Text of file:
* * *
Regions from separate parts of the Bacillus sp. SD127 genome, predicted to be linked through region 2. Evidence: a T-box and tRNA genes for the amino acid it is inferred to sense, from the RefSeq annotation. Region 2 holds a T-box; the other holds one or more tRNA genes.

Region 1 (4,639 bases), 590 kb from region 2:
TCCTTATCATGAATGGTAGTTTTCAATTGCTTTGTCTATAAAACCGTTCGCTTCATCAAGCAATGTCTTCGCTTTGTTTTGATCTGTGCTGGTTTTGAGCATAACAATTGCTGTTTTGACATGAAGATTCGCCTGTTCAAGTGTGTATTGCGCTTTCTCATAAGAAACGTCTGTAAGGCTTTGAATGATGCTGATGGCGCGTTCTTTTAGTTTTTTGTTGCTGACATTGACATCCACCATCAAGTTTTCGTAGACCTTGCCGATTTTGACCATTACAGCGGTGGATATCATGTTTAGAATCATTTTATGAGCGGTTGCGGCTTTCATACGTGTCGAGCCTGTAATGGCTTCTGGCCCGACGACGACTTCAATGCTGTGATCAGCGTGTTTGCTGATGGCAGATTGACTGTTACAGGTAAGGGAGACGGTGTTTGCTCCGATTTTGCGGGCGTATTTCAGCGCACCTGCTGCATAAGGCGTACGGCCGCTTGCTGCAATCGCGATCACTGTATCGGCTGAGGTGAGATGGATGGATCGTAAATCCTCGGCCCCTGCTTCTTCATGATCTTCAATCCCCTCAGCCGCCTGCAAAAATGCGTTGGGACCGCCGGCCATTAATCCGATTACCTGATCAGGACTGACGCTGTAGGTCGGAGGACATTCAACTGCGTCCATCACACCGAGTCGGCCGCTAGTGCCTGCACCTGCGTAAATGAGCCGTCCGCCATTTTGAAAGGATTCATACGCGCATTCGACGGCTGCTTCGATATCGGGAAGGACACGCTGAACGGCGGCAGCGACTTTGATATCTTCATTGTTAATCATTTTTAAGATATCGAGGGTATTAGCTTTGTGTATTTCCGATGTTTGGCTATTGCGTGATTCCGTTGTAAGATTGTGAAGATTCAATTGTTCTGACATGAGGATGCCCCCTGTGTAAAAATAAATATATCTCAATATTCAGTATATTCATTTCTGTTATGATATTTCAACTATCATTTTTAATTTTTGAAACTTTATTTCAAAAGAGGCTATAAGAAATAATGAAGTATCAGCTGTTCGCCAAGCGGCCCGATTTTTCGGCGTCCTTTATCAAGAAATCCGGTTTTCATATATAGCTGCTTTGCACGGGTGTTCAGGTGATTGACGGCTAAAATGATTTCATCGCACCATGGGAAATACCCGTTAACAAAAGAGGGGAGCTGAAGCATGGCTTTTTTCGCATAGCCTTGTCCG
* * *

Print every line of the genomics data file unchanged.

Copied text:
Regions from separate parts of the Bacillus sp. SD127 genome, predicted to be linked through region 2. Evidence: a T-box and tRNA genes for the amino acid it is inferred to sense, from the RefSeq annotation. Region 2 holds a T-box; the other holds one or more tRNA genes.

Region 1 (4,639 bases), 590 kb from region 2:
TCCTTATCATGAATGGTAGTTTTCAATTGCTTTGTCTATAAAACCGTTCGCTTCATCAAGCAATGTCTTCGCTTTGTTTTGATCTGTGCTGGTTTTGAGCATAACAATTGCTGTTTTGACATGAAGATTCGCCTGTTCAAGTGTGTATTGCGCTTTCTCATAAGAAACGTCTGTAAGGCTTTGAATGATGCTGATGGCGCGTTCTTTTAGTTTTTTGTTGCTGACATTGACATCCACCATCAAGTTTTCGTAGACCTTGCCGATTTTGACCATTACAGCGGTGGATATCATGTTTAGAATCATTTTATGAGCGGTTGCGGCTTTCATACGTGTCGAGCCTGTAATGGCTTCTGGCCCGACGACGACTTCAATGCTGTGATCAGCGTGTTTGCTGATGGCAGATTGACTGTTACAGGTAAGGGAGACGGTGTTTGCTCCGATTTTGCGGGCGTATTTCAGCGCACCTGCTGCATAAGGCGTACGGCCGCTTGCTGCAATCGCGATCACTGTATCGGCTGAGGTGAGATGGATGGATCGTAAATCCTCGGCCCCTGCTTCTTCATGATCTTCAATCCCCTCAGCCGCCTGCAAAAATGCGTTGGGACCGCCGGCCATTAATCCGATTACCTGATCAGGACTGACGCTGTAGGTCGGAGGACATTCAACTGCGTCCATCACACCGAGTCGGCCGCTAGTGCCTGCACCTGCGTAAATGAGCCGTCCGCCATTTTGAAAGGATTCATACGCGCATTCGACGGCTGCTTCGATATCGGGAAGGACACGCTGAACGGCGGCAGCGACTTTGATATCTTCATTGTTAATCATTTTTAAGATATCGAGGGTATTAGCTTTGTGTATTTCCGATGTTTGGCTATTGCGTGATTCCGTTGTAAGATTGTGAAGATTCAATTGTTCTGACATGAGGATGCCCCCTGTGTAAAAATAAATATATCTCAATATTCAGTATATTCATTTCTGTTATGATATTTCAACTATCATTTTTAATTTTTGAAACTTTATTTCAAAAGAGGCTATAAGAAATAATGAAGTATCAGCTGTTCGCCAAGCGGCCCGATTTTTCGGCGTCCTTTATCAAGAAATCCGGTTTTCATATATAGCTGCTTTGCACGGGTGTTCAGGTGATTGACGGCTAAAATGATTTCATCGCACCATGGGAAATACCCGTTAACAAAAGAGGGGAGCTGAAGCATGGCTTTTTTCGCATAGCCTTGTCCG